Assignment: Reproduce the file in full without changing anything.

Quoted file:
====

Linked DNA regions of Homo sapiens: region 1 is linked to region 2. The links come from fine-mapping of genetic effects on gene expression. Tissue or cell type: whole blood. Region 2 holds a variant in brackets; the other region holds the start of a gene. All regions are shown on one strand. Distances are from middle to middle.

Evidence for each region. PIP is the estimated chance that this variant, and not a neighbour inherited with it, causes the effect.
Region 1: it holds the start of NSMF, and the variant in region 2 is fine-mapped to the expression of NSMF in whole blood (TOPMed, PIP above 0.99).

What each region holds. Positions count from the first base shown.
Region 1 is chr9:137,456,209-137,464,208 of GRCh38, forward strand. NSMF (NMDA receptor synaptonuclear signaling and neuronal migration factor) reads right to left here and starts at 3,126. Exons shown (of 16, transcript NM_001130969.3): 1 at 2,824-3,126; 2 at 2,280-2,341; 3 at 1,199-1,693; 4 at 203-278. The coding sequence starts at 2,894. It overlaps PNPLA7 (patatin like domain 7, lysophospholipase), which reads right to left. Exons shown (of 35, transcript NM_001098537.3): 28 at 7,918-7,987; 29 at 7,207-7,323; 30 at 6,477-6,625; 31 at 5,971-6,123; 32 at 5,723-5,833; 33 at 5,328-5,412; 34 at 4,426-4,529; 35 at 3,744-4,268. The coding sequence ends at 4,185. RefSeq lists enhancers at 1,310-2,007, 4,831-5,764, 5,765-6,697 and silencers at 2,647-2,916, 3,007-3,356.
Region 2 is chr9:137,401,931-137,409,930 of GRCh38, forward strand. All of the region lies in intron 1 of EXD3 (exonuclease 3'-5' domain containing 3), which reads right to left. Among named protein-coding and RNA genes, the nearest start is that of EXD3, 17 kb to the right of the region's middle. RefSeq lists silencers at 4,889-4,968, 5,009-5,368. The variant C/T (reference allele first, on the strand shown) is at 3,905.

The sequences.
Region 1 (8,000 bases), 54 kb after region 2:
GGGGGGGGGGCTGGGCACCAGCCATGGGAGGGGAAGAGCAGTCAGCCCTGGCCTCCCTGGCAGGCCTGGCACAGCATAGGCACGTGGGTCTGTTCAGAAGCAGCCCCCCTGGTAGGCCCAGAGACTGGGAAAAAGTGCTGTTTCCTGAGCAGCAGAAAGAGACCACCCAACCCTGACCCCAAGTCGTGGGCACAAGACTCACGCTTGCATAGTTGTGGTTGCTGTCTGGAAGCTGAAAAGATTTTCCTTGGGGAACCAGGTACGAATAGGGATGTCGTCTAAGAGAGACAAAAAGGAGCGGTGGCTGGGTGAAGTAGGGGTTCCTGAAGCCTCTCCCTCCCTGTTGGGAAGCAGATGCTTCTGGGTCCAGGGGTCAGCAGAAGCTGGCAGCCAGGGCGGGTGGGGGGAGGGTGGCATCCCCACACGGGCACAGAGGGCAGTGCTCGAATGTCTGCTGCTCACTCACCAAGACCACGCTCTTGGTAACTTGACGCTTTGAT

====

Linked DNA regions of Homo sapiens: region 1 is linked to region 2. The links come from fine-mapping of genetic effects on gene expression. Tissue or cell type: whole blood. Region 2 holds a variant in brackets; the other region holds the start of a gene. All regions are shown on one strand. Distances are from middle to middle.

Evidence for each region. PIP is the estimated chance that this variant, and not a neighbour inherited with it, causes the effect.
Region 1: it holds the start of NSMF, and the variant in region 2 is fine-mapped to the expression of NSMF in whole blood (TOPMed, PIP above 0.99).

What each region holds. Positions count from the first base shown.
Region 1 is chr9:137,456,209-137,464,208 of GRCh38, forward strand. NSMF (NMDA receptor synaptonuclear signaling and neuronal migration factor) reads right to left here and starts at 3,126. Exons shown (of 16, transcript NM_001130969.3): 1 at 2,824-3,126; 2 at 2,280-2,341; 3 at 1,199-1,693; 4 at 203-278. The coding sequence starts at 2,894. It overlaps PNPLA7 (patatin like domain 7, lysophospholipase), which reads right to left. Exons shown (of 35, transcript NM_001098537.3): 28 at 7,918-7,987; 29 at 7,207-7,323; 30 at 6,477-6,625; 31 at 5,971-6,123; 32 at 5,723-5,833; 33 at 5,328-5,412; 34 at 4,426-4,529; 35 at 3,744-4,268. The coding sequence ends at 4,185. RefSeq lists enhancers at 1,310-2,007, 4,831-5,764, 5,765-6,697 and silencers at 2,647-2,916, 3,007-3,356.
Region 2 is chr9:137,401,931-137,409,930 of GRCh38, forward strand. All of the region lies in intron 1 of EXD3 (exonuclease 3'-5' domain containing 3), which reads right to left. Among named protein-coding and RNA genes, the nearest start is that of EXD3, 17 kb to the right of the region's middle. RefSeq lists silencers at 4,889-4,968, 5,009-5,368. The variant C/T (reference allele first, on the strand shown) is at 3,905.

The sequences.
Region 1 (8,000 bases), 54 kb after region 2:
GGGGGGGGGGCTGGGCACCAGCCATGGGAGGGGAAGAGCAGTCAGCCCTGGCCTCCCTGGCAGGCCTGGCACAGCATAGGCACGTGGGTCTGTTCAGAAGCAGCCCCCCTGGTAGGCCCAGAGACTGGGAAAAAGTGCTGTTTCCTGAGCAGCAGAAAGAGACCACCCAACCCTGACCCCAAGTCGTGGGCACAAGACTCACGCTTGCATAGTTGTGGTTGCTGTCTGGAAGCTGAAAAGATTTTCCTTGGGGAACCAGGTACGAATAGGGATGTCGTCTAAGAGAGACAAAAAGGAGCGGTGGCTGGGTGAAGTAGGGGTTCCTGAAGCCTCTCCCTCCCTGTTGGGAAGCAGATGCTTCTGGGTCCAGGGGTCAGCAGAAGCTGGCAGCCAGGGCGGGTGGGGGGAGGGTGGCATCCCCACACGGGCACAGAGGGCAGTGCTCGAATGTCTGCTGCTCACTCACCAAGACCACGCTCTTGGTAACTTGACGCTTTGAT